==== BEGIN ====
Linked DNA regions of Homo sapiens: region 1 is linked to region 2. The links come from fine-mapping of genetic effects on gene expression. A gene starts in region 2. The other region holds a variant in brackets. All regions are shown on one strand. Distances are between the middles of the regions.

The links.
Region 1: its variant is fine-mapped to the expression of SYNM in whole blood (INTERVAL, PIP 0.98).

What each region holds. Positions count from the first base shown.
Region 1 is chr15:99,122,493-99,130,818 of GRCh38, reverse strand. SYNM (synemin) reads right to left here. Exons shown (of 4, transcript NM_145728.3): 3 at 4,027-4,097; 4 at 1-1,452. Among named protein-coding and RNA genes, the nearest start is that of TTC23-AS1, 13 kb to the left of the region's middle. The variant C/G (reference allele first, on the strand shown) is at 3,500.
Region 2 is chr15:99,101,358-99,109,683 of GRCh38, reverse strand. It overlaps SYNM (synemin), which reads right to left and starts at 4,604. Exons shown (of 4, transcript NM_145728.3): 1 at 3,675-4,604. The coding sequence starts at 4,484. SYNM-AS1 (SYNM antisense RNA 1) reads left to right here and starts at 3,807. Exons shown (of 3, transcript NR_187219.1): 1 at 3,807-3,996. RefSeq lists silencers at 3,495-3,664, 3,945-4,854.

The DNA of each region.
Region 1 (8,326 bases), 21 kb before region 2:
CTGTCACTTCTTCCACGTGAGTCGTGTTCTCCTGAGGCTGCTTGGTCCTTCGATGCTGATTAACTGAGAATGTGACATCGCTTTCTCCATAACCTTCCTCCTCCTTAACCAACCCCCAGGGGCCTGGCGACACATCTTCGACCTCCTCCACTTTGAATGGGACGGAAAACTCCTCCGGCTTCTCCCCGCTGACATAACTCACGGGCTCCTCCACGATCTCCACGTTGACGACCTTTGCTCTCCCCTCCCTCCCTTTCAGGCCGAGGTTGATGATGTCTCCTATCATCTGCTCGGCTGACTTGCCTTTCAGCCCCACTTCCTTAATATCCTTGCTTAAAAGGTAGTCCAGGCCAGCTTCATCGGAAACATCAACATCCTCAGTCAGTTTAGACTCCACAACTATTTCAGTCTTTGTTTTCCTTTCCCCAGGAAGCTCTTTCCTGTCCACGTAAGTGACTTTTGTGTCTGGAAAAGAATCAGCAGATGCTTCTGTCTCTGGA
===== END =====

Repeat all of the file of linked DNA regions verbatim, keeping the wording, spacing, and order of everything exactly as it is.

Linked DNA regions of Homo sapiens: region 1 is linked to region 2. The links come from fine-mapping of genetic effects on gene expression. A gene starts in region 2. The other region holds a variant in brackets. All regions are shown on one strand. Distances are between the middles of the regions.

The links.
Region 1: its variant is fine-mapped to the expression of SYNM in whole blood (INTERVAL, PIP 0.98).

What each region holds. Positions count from the first base shown.
Region 1 is chr15:99,122,493-99,130,818 of GRCh38, reverse strand. SYNM (synemin) reads right to left here. Exons shown (of 4, transcript NM_145728.3): 3 at 4,027-4,097; 4 at 1-1,452. Among named protein-coding and RNA genes, the nearest start is that of TTC23-AS1, 13 kb to the left of the region's middle. The variant C/G (reference allele first, on the strand shown) is at 3,500.
Region 2 is chr15:99,101,358-99,109,683 of GRCh38, reverse strand. It overlaps SYNM (synemin), which reads right to left and starts at 4,604. Exons shown (of 4, transcript NM_145728.3): 1 at 3,675-4,604. The coding sequence starts at 4,484. SYNM-AS1 (SYNM antisense RNA 1) reads left to right here and starts at 3,807. Exons shown (of 3, transcript NR_187219.1): 1 at 3,807-3,996. RefSeq lists silencers at 3,495-3,664, 3,945-4,854.

The DNA of each region.
Region 1 (8,326 bases), 21 kb before region 2:
CTGTCACTTCTTCCACGTGAGTCGTGTTCTCCTGAGGCTGCTTGGTCCTTCGATGCTGATTAACTGAGAATGTGACATCGCTTTCTCCATAACCTTCCTCCTCCTTAACCAACCCCCAGGGGCCTGGCGACACATCTTCGACCTCCTCCACTTTGAATGGGACGGAAAACTCCTCCGGCTTCTCCCCGCTGACATAACTCACGGGCTCCTCCACGATCTCCACGTTGACGACCTTTGCTCTCCCCTCCCTCCCTTTCAGGCCGAGGTTGATGATGTCTCCTATCATCTGCTCGGCTGACTTGCCTTTCAGCCCCACTTCCTTAATATCCTTGCTTAAAAGGTAGTCCAGGCCAGCTTCATCGGAAACATCAACATCCTCAGTCAGTTTAGACTCCACAACTATTTCAGTCTTTGTTTTCCTTTCCCCAGGAAGCTCTTTCCTGTCCACGTAAGTGACTTTTGTGTCTGGAAAAGAATCAGCAGATGCTTCTGTCTCTGGA